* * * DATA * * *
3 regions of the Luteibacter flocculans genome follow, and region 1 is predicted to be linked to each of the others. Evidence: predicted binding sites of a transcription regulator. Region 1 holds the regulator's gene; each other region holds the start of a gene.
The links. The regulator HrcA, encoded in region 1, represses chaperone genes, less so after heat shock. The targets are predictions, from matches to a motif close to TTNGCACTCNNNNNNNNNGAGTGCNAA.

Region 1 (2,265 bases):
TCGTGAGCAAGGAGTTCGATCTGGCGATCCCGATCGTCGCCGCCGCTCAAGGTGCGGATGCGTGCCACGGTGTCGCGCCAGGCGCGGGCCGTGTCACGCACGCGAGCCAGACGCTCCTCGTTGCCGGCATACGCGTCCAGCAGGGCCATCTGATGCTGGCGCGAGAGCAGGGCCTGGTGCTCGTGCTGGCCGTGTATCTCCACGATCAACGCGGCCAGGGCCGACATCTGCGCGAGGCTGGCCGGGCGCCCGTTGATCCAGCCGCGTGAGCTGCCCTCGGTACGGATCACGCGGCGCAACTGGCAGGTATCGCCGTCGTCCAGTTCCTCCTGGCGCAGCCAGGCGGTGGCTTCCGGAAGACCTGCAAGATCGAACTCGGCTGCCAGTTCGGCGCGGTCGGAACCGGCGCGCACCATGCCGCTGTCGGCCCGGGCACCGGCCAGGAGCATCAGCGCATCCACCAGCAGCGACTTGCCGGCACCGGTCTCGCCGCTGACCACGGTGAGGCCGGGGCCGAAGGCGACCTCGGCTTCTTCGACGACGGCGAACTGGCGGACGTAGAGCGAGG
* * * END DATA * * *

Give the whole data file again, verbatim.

3 regions of the Luteibacter flocculans genome follow, and region 1 is predicted to be linked to each of the others. Evidence: predicted binding sites of a transcription regulator. Region 1 holds the regulator's gene; each other region holds the start of a gene.
The links. The regulator HrcA, encoded in region 1, represses chaperone genes, less so after heat shock. The targets are predictions, from matches to a motif close to TTNGCACTCNNNNNNNNNGAGTGCNAA.

Region 1 (2,265 bases):
TCGTGAGCAAGGAGTTCGATCTGGCGATCCCGATCGTCGCCGCCGCTCAAGGTGCGGATGCGTGCCACGGTGTCGCGCCAGGCGCGGGCCGTGTCACGCACGCGAGCCAGACGCTCCTCGTTGCCGGCATACGCGTCCAGCAGGGCCATCTGATGCTGGCGCGAGAGCAGGGCCTGGTGCTCGTGCTGGCCGTGTATCTCCACGATCAACGCGGCCAGGGCCGACATCTGCGCGAGGCTGGCCGGGCGCCCGTTGATCCAGCCGCGTGAGCTGCCCTCGGTACGGATCACGCGGCGCAACTGGCAGGTATCGCCGTCGTCCAGTTCCTCCTGGCGCAGCCAGGCGGTGGCTTCCGGAAGACCTGCAAGATCGAACTCGGCTGCCAGTTCGGCGCGGTCGGAACCGGCGCGCACCATGCCGCTGTCGGCCCGGGCACCGGCCAGGAGCATCAGCGCATCCACCAGCAGCGACTTGCCGGCACCGGTCTCGCCGCTGACCACGGTGAGGCCGGGGCCGAAGGCGACCTCGGCTTCTTCGACGACGGCGAACTGGCGGACGTAGAGCGAGG